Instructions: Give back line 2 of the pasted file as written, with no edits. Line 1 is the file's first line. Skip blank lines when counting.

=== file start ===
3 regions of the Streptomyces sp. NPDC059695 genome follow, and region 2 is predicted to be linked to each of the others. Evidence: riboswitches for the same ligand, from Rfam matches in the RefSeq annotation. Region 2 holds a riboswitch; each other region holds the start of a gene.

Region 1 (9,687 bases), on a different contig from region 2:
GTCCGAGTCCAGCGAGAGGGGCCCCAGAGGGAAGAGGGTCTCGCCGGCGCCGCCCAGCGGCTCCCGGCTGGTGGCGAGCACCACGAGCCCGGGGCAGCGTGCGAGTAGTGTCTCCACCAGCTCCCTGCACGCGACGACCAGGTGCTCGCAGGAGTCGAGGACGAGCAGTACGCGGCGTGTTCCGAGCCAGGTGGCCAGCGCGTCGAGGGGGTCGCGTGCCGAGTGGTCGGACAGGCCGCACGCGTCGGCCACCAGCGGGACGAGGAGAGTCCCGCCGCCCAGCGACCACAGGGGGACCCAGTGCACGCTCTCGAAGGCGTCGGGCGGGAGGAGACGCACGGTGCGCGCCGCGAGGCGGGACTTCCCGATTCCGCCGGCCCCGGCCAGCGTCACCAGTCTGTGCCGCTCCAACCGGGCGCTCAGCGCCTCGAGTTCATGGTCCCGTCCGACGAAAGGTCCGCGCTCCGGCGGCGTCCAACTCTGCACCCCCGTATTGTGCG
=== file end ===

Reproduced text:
Region 1 (9,687 bases), on a different contig from region 2: